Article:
“Roll of Thunder, Hear My Cry” is a movie concerning racism and racial problems that used to haunt America in the 19th century. It was a movie made quite a long time ago (think a few years ago, when Morgan Freeman didn't look as old as he is now), and is derived from a novel of the same name. For the most part I enjoyed the movie. Here's my review of it...
The movie is about a black family living in 19th century Mississippi, when racial bias and injustice to black people were still haunting the country. The story follows a black family called “the Logans”, who were one of the many harassed black families living in the country and were struggling to take a stand against the injustice and bias that was being done to them. To this end the family has participated in many brave (and occasionally suicidal) acts in an attempt to show that all races are equal such as offering credit to the black people in the area so they would be able to spend less money in stores (something that the whites would never allow and will try their best to put a stop to). Even the main protagonist (a young black fourth grader) beat another white kid up for disrespecting her (again, another thing that is frowned upon within the white community).
I personally enjoyed the actors and actresses in the movie; they all put up a pretty amazing performance in the movie. But out of all the actors and actresses that played a role in the movie, the actor I enjoyed the most was Morgan Freeman, also known as “Uncle Hammer” in the movie. What astounded me the most about Freeman's performance was that I was normally used to him being the wise, understanding person in the movies he normally plays. But in this movie, he plays Uncle Hammer, a hotheaded, foul-tempered black man who will jump at the smallest chance to mess up a white person's face. Amazingly, Mr. Freeman dramatically changed from the wise, old man that we normally see him play as and see him as a darker (in both the literal and metaphorical sense of the word), more violent character. I loved it.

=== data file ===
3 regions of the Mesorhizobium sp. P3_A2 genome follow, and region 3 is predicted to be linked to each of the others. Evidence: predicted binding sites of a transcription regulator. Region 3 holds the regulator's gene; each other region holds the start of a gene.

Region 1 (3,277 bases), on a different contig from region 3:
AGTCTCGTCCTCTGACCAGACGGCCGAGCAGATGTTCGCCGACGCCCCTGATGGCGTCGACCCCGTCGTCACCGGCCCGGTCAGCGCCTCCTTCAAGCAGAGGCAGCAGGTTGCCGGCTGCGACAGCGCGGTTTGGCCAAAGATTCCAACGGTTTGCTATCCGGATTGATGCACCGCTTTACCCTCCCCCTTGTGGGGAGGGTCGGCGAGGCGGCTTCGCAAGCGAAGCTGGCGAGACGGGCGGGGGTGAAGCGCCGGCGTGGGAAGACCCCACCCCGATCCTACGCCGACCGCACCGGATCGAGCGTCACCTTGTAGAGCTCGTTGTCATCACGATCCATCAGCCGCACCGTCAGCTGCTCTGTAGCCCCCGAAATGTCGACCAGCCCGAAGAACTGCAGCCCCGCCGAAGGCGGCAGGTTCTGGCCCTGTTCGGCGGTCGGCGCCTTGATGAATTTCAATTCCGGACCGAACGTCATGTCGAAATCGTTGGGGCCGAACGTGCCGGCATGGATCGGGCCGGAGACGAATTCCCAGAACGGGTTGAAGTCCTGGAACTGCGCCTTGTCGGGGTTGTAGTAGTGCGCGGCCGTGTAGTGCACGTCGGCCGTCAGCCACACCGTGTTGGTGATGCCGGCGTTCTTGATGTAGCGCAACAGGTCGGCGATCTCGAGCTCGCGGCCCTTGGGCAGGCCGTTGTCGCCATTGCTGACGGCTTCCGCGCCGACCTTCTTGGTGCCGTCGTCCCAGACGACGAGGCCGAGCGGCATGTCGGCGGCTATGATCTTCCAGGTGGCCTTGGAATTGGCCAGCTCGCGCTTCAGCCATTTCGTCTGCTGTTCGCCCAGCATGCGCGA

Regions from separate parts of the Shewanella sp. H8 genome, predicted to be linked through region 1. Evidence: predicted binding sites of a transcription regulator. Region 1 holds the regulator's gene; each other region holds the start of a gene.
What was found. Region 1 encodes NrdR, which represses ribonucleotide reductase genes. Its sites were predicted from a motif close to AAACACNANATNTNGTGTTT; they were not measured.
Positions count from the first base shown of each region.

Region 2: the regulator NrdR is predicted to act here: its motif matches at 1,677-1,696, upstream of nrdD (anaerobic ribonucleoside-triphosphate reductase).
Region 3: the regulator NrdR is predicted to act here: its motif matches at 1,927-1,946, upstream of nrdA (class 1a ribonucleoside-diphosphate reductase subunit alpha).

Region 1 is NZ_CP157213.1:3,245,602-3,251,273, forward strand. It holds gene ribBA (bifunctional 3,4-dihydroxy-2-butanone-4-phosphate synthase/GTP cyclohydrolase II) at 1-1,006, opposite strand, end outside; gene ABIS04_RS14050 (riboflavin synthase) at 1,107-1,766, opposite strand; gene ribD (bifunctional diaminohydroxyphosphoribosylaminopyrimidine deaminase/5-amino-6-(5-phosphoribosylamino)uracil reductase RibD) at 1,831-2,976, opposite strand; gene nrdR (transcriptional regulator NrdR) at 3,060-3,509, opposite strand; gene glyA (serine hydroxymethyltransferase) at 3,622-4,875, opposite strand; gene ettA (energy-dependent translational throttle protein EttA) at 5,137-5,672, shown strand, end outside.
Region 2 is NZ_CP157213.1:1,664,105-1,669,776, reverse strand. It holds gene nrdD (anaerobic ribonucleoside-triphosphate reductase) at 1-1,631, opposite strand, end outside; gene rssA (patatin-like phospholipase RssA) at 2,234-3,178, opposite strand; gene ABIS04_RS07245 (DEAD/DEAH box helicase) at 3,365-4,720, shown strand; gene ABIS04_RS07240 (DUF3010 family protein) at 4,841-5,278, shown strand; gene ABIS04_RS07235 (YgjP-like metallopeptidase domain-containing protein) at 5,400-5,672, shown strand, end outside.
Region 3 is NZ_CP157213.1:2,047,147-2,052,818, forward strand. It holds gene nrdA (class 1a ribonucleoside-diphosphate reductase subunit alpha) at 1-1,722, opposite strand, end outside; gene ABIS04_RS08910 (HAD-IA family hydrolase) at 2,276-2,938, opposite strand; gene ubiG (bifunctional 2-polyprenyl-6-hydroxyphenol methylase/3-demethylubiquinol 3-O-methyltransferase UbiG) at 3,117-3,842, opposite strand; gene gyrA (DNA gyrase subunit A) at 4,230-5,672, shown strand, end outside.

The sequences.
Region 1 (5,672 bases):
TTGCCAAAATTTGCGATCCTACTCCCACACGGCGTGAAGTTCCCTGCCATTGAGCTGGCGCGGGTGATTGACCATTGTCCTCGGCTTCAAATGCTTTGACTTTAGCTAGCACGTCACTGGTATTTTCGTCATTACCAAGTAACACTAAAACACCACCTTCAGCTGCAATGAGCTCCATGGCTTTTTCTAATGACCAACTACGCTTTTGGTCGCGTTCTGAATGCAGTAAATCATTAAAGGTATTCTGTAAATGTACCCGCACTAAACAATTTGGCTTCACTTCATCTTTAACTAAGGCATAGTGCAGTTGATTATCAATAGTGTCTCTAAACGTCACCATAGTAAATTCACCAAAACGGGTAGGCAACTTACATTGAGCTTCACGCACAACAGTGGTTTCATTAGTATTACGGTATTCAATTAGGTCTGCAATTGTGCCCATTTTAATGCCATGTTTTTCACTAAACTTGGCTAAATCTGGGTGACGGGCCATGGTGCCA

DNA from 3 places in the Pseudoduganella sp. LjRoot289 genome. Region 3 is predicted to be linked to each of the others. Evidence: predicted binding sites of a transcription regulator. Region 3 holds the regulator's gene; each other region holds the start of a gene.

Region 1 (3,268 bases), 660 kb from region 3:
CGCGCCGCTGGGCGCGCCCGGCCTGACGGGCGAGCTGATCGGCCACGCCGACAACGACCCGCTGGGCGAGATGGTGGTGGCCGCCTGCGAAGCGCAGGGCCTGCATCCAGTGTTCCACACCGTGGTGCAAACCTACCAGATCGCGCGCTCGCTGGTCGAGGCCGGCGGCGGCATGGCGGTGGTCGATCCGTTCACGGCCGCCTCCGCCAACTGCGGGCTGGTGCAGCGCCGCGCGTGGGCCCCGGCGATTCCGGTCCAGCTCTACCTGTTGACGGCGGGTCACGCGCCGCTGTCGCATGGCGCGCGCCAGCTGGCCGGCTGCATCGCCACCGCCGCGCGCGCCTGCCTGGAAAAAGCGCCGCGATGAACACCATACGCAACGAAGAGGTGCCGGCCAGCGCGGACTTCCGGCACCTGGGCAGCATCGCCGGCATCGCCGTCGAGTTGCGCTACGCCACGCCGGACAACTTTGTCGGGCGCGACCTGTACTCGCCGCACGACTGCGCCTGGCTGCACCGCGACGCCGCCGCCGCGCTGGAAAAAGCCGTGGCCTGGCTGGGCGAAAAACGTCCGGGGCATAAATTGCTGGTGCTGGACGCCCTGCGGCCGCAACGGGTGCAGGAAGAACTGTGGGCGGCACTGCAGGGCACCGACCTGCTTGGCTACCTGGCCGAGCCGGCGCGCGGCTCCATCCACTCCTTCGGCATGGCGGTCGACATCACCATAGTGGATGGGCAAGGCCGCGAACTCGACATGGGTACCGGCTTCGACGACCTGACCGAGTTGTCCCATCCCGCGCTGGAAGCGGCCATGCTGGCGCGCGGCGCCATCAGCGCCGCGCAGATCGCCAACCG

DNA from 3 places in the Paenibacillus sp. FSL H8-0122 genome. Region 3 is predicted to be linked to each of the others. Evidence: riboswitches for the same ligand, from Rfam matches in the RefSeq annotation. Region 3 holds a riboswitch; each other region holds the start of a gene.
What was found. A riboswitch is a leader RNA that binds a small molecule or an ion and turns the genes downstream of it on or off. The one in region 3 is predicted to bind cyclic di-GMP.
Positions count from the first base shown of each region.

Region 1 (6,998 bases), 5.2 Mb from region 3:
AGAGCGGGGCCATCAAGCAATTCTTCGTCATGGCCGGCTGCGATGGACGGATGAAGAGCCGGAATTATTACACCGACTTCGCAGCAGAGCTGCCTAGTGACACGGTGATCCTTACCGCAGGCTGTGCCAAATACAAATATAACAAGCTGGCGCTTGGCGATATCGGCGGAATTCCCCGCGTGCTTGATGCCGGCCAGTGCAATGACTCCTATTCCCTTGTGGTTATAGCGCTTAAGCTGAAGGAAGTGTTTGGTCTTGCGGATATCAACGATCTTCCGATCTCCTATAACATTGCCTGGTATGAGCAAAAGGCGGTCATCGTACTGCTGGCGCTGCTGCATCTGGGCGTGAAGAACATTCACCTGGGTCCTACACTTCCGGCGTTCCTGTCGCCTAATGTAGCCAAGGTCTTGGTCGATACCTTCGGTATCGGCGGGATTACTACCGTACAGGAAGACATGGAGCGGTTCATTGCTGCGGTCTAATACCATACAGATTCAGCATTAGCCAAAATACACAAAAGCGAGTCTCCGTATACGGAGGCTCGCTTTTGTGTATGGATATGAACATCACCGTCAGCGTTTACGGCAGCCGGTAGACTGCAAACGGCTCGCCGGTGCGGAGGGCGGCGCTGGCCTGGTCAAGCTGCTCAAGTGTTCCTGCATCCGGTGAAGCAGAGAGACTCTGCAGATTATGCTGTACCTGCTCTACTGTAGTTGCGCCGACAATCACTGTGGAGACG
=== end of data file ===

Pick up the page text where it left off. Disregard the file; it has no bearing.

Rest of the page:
I liked the fighting scenes in the movie, namely one scene in the movie when someone gets his leg run over by a cart (there was no blood and gore in that part, don't worry. To be honest though, I was rather disappointed). I also enjoyed the parts in the movie that involved guns and standoffs, even if they don't involve any shooting (I've always been one for the more sadistic movies), mainly because these scenes are very intense and really brings back the difficulty and the atmosphere of living as a black person back in the 19th century.
However, I didn't like that there were certain parts of the book that the movie skipped out, and while I can completely understand that you can't fit EVERY SINGLE event into the book, there were some crucial events that the movie missed out, and some of the events that took place in the book didn't take place in order in the movie. So if any of you guys reading this out there read the book before planning to watch the movie, prepare to see some parts of the book taken out of the movie, some of them very important.
If there was a moral to learn from this story, the movie states it loud and clear: “Don't grow up to be a racist jerk when you grow up, because we have learned how difficult it was to live back in the racist, unjust 19th century America, where all black families lived unjustly, looking up to the whites when in reality, they were all equal and all deserve the same rights”.
Yeah, that must be it. If there's one message to be learned from the story, it's got to be that.
I'd rate the movie a 4 out of 5, mostly because of its accurate representation of the difficulty of living the life of a black family back in 19th century America. I would originally rate it a 3 out of 5, but Morgan Freeman's stellar performance as a supporting character adds one more point to the movie. His presence alone would give the movie a +0.5, but his presence as a talking, walking character makes me rate it a 4. Yes, that's just how much I admire the guy.
As for the MPAA rating of the movie, I'd say it is a PG-13 movie. While there are very cheerful moments in the movie, there are also dark moment s of racial bias and a decent amount of swearing (namely the many uses of the word “n***er”). Other than that it doesn't sport much controversial content, except for the racism. In conclusion, it is a rather good movie.
Jason is a quiet teenager who resides in Jakarta, Indonesia. He goes to school in Global Jaya International School, along with his fellow classmates and friends (he would provide the details of his house address, but then he'd be afraid he'd have to kill you). When he's not working his butt off doing various assignments given to him by the school, he's either busy chatting with his friends on social media, watching videos on YouTube, or playing video games on his computer (sometimes all of them at the same time). He is currently unemployed (and does not plan to be employed anytime soon). He is an eighth grader who is struggling to maintain the balance of work and fun in his life, and is still struggling to do so.